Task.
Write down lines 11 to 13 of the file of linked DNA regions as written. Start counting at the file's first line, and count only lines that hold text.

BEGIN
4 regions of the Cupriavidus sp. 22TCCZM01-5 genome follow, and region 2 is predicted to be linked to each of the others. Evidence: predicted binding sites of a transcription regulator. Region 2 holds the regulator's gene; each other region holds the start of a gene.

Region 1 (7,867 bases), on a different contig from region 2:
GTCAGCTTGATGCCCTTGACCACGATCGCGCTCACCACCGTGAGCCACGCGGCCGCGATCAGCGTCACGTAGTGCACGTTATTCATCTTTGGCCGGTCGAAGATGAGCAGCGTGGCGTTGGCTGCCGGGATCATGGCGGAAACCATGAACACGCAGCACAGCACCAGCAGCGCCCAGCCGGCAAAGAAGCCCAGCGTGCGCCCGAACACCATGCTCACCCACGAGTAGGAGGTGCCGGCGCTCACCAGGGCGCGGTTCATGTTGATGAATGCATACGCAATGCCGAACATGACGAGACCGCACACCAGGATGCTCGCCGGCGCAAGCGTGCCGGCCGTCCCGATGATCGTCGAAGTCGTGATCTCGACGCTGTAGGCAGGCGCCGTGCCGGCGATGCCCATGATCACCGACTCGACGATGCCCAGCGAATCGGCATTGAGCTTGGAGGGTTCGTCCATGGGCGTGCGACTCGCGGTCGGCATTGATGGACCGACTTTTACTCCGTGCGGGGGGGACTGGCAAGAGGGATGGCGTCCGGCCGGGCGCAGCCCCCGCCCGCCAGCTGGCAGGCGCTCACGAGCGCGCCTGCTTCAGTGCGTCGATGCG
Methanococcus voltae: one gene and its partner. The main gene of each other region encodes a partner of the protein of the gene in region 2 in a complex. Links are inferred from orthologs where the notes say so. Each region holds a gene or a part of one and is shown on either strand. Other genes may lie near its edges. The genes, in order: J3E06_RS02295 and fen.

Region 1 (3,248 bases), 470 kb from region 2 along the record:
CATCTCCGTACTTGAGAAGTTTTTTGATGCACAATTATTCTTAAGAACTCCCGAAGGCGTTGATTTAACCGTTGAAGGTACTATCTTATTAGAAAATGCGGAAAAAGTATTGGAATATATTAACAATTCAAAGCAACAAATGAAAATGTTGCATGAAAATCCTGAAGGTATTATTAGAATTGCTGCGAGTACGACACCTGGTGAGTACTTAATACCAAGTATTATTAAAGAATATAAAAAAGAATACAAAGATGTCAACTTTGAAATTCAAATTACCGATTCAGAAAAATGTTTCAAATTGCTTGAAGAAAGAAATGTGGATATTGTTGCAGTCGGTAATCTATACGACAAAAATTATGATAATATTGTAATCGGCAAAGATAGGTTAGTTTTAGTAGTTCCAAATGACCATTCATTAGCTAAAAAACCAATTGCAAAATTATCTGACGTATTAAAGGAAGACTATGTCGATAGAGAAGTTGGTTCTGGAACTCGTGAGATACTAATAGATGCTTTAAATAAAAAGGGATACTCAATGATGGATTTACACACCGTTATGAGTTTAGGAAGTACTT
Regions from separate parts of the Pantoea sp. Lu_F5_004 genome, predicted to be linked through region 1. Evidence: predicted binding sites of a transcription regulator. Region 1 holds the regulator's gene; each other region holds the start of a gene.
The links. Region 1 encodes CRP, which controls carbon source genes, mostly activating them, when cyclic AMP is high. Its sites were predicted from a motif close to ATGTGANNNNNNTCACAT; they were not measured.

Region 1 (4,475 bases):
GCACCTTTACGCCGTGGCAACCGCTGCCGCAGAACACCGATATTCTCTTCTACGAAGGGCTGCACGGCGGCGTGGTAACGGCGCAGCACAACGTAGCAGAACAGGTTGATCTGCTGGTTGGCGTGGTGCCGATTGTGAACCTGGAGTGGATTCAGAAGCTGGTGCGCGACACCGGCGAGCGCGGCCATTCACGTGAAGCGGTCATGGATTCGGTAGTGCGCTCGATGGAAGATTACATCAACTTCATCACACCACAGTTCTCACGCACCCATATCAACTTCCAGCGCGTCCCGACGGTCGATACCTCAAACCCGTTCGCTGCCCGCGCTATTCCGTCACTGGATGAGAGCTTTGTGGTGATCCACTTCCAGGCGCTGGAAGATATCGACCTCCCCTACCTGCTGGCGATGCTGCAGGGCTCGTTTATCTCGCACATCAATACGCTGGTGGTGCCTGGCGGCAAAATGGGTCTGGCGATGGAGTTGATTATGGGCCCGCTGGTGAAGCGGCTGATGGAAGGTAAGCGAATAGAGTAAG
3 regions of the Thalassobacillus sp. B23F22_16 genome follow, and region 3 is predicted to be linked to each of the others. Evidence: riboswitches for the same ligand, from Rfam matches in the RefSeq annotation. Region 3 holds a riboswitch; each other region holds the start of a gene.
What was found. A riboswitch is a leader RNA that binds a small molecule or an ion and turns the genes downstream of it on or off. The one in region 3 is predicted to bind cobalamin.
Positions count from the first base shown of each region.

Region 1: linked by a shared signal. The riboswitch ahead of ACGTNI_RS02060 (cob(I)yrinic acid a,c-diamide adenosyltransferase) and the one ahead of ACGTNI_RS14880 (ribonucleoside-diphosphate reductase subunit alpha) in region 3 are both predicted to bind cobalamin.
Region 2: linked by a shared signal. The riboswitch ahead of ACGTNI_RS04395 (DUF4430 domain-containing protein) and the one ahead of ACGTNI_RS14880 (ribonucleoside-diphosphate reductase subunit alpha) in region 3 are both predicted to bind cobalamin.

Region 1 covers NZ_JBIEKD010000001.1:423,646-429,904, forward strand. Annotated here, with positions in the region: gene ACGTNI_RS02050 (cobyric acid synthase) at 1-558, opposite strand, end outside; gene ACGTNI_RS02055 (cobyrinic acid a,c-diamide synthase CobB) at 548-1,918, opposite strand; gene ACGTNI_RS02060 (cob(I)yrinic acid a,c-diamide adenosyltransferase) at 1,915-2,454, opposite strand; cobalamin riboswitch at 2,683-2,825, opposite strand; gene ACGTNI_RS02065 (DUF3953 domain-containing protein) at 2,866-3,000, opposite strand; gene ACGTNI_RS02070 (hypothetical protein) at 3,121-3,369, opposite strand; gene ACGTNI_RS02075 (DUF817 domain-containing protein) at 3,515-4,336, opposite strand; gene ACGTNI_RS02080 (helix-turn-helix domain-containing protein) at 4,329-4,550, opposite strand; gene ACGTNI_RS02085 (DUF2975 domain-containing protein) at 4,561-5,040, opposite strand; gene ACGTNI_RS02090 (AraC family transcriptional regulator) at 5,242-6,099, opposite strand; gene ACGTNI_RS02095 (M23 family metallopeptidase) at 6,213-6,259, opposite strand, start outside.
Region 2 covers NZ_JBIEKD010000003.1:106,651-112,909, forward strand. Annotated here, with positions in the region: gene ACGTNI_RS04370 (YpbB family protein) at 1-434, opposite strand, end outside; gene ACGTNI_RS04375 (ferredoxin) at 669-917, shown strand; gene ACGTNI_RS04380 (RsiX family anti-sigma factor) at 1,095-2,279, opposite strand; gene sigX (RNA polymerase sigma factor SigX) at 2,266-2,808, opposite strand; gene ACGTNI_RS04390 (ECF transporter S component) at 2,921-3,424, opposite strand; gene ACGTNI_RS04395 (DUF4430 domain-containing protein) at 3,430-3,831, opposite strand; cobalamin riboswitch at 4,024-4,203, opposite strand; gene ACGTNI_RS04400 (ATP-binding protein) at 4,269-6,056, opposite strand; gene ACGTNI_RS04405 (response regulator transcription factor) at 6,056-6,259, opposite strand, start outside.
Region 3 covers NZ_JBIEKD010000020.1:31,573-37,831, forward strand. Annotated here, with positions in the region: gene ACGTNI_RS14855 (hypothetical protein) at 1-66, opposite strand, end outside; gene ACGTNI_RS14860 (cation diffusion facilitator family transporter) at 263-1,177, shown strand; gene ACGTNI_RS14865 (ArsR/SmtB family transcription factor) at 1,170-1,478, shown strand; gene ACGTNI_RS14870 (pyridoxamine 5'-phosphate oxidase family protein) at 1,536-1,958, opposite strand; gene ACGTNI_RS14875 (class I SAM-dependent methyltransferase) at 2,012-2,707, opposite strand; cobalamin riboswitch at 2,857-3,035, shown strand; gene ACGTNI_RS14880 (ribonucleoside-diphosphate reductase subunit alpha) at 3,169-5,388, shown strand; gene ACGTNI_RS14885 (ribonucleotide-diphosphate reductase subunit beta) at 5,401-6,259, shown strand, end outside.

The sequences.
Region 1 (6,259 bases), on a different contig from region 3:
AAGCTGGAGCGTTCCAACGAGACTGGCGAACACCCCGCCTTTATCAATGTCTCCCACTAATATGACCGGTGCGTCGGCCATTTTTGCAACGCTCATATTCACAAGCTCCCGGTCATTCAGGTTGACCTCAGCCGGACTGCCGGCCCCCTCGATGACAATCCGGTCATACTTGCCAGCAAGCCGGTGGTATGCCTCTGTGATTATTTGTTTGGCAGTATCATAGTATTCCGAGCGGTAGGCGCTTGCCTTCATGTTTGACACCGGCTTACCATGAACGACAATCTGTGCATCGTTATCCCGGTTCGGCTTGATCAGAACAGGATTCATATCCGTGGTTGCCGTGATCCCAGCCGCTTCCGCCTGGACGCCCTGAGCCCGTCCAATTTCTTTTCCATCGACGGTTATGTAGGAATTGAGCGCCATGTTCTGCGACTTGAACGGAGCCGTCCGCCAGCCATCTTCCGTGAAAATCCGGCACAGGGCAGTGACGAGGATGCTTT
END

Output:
3 regions of the Thalassobacillus sp. B23F22_16 genome follow, and region 3 is predicted to be linked to each of the others. Evidence: riboswitches for the same ligand, from Rfam matches in the RefSeq annotation. Region 3 holds a riboswitch; each other region holds the start of a gene.
What was found. A riboswitch is a leader RNA that binds a small molecule or an ion and turns the genes downstream of it on or off. The one in region 3 is predicted to bind cobalamin.
Positions count from the first base shown of each region.